EU signs deal with Tunisia to reduce illegal migration to Europe

The European Union and Tunisia have signed an agreement to boost trade and restrain illegal migration across the Mediterranean to EU countries.

Politico reported this. The agreement was finalised on July 16. Italian Prime Minister Giorgia Meloni and Dutch Prime Minister Mark Rutte travelled to Tunisia together with European Commission President Ursula von der Leyen.

The EU-Tunisia agreement covers five areas: migration, macroeconomic stability, trade and investment, green energy, and networking.

The President of the European Commission noted that the EU is ready to provide macro-financial assistance to the country “when the necessary conditions are met”. However, specific details have yet to be disclosed.

In June, she said the European Commission was considering providing up to €900 million in macro-financial assistance and up to €150 million in direct budget support.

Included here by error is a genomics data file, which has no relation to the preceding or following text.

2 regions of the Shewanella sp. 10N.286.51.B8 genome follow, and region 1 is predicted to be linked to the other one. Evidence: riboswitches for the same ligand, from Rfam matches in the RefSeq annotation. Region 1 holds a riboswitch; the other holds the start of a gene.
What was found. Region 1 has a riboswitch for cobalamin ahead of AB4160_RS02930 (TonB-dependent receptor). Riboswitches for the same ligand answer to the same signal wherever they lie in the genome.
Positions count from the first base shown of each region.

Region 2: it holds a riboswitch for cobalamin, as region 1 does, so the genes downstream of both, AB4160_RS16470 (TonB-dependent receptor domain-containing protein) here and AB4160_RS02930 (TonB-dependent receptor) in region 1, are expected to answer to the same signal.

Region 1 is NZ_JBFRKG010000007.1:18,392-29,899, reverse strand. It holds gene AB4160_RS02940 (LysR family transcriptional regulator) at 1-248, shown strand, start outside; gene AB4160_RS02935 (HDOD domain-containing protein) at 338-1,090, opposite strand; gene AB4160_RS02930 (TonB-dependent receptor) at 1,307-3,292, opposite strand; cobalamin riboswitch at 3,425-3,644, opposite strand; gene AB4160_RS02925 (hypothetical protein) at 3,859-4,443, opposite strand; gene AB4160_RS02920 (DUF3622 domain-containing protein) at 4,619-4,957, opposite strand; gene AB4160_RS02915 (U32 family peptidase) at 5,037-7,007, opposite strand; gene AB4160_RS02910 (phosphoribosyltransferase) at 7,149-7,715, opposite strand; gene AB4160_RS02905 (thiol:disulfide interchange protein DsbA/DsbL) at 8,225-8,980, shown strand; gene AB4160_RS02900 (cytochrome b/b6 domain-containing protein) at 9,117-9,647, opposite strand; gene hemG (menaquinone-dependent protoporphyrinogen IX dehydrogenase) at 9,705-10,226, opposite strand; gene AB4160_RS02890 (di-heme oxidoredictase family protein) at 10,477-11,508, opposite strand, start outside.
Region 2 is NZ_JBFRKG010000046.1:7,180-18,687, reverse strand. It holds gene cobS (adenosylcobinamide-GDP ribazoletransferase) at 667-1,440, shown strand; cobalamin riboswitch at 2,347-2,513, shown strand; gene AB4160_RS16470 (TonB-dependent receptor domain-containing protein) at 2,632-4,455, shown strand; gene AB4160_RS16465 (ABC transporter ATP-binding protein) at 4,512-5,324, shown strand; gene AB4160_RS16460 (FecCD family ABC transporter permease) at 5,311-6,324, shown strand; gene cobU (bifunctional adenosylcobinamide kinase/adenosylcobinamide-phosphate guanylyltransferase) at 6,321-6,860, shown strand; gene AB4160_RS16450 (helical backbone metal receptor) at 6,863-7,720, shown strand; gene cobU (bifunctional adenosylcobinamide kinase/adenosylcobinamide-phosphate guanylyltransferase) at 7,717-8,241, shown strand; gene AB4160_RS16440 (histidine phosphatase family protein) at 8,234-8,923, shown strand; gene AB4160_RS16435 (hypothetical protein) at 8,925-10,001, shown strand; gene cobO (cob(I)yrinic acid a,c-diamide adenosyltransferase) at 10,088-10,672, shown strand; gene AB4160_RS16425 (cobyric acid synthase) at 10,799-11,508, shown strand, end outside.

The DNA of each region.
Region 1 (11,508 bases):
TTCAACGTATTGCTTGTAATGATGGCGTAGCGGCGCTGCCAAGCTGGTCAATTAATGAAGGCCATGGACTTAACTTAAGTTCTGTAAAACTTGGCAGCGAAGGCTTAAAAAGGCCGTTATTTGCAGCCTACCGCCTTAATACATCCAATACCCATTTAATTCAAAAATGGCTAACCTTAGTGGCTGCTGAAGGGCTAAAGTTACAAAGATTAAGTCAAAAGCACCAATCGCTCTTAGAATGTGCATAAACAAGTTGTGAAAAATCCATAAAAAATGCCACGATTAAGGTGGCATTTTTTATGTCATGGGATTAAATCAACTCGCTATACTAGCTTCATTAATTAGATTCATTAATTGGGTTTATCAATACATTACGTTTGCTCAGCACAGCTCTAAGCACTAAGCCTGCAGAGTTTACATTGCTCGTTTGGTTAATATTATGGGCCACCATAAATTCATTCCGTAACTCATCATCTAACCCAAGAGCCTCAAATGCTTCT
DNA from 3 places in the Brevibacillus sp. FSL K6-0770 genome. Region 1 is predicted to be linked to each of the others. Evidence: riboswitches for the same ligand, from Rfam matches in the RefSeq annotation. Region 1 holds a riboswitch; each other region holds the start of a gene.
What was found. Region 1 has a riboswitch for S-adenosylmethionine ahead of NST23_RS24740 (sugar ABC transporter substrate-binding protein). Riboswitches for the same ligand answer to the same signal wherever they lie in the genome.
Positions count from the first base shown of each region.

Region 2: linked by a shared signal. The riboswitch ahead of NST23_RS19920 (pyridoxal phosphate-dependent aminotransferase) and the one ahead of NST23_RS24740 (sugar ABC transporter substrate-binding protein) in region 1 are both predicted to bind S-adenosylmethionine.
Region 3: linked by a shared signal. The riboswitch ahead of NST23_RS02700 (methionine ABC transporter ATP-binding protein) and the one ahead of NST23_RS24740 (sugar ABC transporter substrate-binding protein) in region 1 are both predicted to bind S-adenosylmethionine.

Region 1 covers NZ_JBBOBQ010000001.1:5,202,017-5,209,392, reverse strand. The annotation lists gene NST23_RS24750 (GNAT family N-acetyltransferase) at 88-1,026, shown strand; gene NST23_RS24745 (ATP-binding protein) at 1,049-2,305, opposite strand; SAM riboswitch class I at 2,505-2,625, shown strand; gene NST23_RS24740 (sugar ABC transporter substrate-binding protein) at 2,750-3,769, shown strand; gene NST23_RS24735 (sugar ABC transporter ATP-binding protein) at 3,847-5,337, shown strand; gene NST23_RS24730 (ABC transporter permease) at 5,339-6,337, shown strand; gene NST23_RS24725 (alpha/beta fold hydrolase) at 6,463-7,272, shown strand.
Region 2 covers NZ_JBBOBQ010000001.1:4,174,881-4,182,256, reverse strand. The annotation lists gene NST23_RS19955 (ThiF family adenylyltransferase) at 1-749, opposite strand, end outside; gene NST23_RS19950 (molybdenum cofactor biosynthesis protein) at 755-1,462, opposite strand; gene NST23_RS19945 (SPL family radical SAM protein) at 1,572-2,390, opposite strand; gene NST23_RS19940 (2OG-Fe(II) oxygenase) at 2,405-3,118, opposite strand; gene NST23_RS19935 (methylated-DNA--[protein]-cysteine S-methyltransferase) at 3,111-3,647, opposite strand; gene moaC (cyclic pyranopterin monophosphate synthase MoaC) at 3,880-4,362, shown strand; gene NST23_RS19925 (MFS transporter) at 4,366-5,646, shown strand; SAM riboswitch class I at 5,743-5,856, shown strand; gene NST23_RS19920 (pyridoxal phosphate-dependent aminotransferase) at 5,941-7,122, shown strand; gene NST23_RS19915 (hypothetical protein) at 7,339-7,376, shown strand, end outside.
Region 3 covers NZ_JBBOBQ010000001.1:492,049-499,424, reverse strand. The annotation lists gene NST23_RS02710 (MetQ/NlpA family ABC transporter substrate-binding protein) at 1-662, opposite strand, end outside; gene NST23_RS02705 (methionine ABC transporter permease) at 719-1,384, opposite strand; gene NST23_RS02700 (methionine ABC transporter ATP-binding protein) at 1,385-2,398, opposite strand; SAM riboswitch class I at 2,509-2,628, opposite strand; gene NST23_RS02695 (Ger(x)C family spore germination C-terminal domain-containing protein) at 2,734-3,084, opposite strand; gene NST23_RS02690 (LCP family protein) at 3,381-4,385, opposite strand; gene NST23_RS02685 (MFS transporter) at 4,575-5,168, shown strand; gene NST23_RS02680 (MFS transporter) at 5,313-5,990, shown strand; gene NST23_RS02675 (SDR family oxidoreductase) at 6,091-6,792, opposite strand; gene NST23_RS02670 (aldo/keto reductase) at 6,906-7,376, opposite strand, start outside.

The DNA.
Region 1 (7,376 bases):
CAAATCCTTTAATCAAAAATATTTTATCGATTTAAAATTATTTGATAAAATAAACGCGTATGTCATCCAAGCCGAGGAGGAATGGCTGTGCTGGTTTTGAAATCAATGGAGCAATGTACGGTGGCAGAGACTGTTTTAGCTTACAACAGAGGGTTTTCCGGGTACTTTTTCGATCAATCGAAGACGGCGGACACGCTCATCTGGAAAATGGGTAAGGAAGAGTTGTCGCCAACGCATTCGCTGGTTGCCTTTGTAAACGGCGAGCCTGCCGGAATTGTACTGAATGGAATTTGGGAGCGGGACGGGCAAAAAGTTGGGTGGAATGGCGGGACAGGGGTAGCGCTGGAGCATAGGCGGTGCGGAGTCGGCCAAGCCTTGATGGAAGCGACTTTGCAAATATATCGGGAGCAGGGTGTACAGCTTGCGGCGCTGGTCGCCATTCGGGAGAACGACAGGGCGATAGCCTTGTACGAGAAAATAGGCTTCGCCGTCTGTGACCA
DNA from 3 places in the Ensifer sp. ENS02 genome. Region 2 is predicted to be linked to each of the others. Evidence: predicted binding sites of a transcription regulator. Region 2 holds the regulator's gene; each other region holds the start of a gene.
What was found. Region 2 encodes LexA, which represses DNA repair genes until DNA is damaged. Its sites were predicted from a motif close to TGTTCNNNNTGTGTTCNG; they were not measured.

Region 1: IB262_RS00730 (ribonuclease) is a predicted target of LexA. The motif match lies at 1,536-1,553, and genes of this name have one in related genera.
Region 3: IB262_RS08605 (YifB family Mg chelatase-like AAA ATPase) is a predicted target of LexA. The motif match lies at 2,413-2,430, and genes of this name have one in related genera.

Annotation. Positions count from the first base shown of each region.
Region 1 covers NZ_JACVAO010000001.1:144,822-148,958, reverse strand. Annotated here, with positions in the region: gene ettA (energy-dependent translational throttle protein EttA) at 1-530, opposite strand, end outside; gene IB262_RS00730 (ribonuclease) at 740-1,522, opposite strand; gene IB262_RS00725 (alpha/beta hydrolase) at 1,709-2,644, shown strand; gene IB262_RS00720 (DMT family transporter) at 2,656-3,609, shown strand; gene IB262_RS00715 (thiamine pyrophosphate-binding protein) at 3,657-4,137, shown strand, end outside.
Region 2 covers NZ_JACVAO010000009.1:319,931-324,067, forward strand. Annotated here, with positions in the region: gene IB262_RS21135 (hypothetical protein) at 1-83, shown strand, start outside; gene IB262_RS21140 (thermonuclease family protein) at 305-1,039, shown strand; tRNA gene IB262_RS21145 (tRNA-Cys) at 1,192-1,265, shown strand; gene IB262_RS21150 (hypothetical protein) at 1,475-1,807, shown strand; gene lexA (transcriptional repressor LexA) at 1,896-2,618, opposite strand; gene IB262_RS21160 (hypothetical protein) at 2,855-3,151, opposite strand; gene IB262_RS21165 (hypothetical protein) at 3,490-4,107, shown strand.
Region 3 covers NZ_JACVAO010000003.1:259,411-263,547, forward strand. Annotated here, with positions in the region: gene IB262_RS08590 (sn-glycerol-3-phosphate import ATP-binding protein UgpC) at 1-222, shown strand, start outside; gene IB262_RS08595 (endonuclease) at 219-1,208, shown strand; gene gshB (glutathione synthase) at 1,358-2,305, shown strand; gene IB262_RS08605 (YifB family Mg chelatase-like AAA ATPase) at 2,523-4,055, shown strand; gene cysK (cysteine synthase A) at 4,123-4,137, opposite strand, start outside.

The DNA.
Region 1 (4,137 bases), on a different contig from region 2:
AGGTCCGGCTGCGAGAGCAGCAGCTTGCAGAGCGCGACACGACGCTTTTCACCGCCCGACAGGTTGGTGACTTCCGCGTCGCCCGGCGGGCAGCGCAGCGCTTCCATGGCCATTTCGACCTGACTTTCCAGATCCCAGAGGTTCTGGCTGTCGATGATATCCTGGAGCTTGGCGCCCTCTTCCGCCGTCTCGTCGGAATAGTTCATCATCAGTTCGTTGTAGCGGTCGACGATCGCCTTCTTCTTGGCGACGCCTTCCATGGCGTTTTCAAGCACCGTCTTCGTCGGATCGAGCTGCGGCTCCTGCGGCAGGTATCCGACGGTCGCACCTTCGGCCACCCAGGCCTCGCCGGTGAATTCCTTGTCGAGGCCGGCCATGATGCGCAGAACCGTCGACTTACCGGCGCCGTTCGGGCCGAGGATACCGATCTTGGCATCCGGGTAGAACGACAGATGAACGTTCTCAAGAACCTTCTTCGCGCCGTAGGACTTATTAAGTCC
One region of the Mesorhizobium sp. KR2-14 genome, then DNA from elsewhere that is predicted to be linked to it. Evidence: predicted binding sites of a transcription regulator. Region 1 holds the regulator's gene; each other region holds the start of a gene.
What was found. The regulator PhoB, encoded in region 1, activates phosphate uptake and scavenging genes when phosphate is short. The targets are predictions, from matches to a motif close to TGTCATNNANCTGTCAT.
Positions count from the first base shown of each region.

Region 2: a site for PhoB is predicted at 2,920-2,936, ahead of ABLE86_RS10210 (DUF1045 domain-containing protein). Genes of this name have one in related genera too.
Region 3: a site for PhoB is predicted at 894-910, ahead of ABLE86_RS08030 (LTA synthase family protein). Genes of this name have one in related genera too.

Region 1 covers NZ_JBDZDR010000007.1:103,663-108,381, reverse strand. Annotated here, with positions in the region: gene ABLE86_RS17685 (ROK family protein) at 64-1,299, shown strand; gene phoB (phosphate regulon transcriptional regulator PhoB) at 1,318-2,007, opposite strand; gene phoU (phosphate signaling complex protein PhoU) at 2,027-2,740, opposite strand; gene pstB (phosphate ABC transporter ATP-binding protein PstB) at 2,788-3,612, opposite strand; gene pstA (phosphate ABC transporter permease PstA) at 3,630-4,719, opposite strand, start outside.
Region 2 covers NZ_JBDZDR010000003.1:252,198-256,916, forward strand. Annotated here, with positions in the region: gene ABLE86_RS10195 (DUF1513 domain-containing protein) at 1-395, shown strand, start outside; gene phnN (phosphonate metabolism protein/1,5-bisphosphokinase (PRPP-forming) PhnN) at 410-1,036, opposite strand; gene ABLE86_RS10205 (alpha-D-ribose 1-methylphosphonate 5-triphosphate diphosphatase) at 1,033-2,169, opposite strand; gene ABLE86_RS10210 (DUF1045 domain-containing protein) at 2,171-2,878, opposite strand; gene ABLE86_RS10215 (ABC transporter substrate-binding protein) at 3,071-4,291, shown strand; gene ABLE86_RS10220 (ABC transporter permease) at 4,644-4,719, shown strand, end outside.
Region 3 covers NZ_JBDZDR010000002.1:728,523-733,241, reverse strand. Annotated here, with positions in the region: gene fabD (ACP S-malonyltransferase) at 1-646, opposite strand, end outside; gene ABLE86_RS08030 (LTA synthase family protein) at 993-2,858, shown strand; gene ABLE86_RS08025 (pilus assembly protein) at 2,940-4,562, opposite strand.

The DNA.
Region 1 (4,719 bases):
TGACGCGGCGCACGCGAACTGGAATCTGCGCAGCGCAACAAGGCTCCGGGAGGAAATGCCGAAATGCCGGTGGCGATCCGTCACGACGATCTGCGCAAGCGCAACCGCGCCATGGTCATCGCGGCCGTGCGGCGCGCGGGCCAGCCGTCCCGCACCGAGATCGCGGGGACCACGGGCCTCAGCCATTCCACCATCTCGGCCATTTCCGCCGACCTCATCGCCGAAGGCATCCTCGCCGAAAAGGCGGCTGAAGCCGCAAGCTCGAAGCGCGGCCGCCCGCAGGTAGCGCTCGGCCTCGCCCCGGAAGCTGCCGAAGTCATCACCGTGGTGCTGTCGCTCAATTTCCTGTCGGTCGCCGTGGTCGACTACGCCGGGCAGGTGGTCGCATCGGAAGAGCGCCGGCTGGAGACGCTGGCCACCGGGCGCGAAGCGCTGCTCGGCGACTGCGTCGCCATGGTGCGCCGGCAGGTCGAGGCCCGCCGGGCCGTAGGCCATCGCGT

Among other things, the EU will provide Tunisia with funds to strengthen border controls, which should make it more challenging to send boats with migrants illegally.

According to von der Leyen, the EU will provide Tunisia with €100 million to fight human smuggling, search and rescue operations, etc.

“The tragic boat incident a few weeks ago, in which many people died, was another call to action. We must take on the criminal networks of smugglers,” she said.

Read also: Criminals infiltrate Libyan coast guards – EU Commissioner

Tunisia has recently become one of the main departure points for boats carrying migrants seeking a better life in Europe. A seat on an unreliable boat can cost up to several thousand euros. There are regular cases of boats sinking due to bad weather or because they are overloaded.

According to the International Organisation for Migration project, about 3,800 people died on their way to Europe from northern Africa and the Middle East in 2022, the most since 2017.

In mid-April, Italy declared a state of emergency due to a sharp increase in the number of migrants arriving across the Mediterranean.

Read also: Controversy over AI technology usage for border controls and migration regulation

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